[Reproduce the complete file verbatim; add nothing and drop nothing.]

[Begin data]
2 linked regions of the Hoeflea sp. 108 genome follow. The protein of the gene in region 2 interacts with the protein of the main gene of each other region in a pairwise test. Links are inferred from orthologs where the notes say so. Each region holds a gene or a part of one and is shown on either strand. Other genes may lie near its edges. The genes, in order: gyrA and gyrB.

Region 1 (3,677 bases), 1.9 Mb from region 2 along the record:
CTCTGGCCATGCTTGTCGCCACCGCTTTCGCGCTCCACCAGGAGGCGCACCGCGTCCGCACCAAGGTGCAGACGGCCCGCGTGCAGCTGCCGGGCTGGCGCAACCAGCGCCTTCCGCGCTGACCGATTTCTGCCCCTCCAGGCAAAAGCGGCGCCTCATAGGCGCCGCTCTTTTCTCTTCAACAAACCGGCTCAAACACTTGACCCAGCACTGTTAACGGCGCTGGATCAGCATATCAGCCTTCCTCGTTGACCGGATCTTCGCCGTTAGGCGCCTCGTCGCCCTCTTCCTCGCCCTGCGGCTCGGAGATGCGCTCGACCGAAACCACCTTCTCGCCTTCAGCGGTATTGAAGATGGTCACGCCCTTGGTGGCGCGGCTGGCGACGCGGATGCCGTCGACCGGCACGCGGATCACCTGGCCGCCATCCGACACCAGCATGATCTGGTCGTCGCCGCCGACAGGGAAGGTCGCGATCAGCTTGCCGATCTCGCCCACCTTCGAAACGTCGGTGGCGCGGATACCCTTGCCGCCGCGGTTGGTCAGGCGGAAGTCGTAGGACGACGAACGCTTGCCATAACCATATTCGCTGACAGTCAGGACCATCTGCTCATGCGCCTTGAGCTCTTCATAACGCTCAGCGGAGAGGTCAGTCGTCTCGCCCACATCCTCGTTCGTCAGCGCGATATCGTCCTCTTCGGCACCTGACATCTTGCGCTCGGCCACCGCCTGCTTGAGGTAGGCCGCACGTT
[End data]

2 linked regions of the Hoeflea sp. 108 genome follow. The protein of the gene in region 2 interacts with the protein of the main gene of each other region in a pairwise test. Links are inferred from orthologs where the notes say so. Each region holds a gene or a part of one and is shown on either strand. Other genes may lie near its edges. The genes, in order: gyrA and gyrB.

Region 1 (3,677 bases), 1.9 Mb from region 2 along the record:
CTCTGGCCATGCTTGTCGCCACCGCTTTCGCGCTCCACCAGGAGGCGCACCGCGTCCGCACCAAGGTGCAGACGGCCCGCGTGCAGCTGCCGGGCTGGCGCAACCAGCGCCTTCCGCGCTGACCGATTTCTGCCCCTCCAGGCAAAAGCGGCGCCTCATAGGCGCCGCTCTTTTCTCTTCAACAAACCGGCTCAAACACTTGACCCAGCACTGTTAACGGCGCTGGATCAGCATATCAGCCTTCCTCGTTGACCGGATCTTCGCCGTTAGGCGCCTCGTCGCCCTCTTCCTCGCCCTGCGGCTCGGAGATGCGCTCGACCGAAACCACCTTCTCGCCTTCAGCGGTATTGAAGATGGTCACGCCCTTGGTGGCGCGGCTGGCGACGCGGATGCCGTCGACCGGCACGCGGATCACCTGGCCGCCATCCGACACCAGCATGATCTGGTCGTCGCCGCCGACAGGGAAGGTCGCGATCAGCTTGCCGATCTCGCCCACCTTCGAAACGTCGGTGGCGCGGATACCCTTGCCGCCGCGGTTGGTCAGGCGGAAGTCGTAGGACGACGAACGCTTGCCATAACCATATTCGCTGACAGTCAGGACCATCTGCTCATGCGCCTTGAGCTCTTCATAACGCTCAGCGGAGAGGTCAGTCGTCTCGCCCACATCCTCGTTCGTCAGCGCGATATCGTCCTCTTCGGCACCTGACATCTTGCGCTCGGCCACCGCCTGCTTGAGGTAGGCCGCACGTT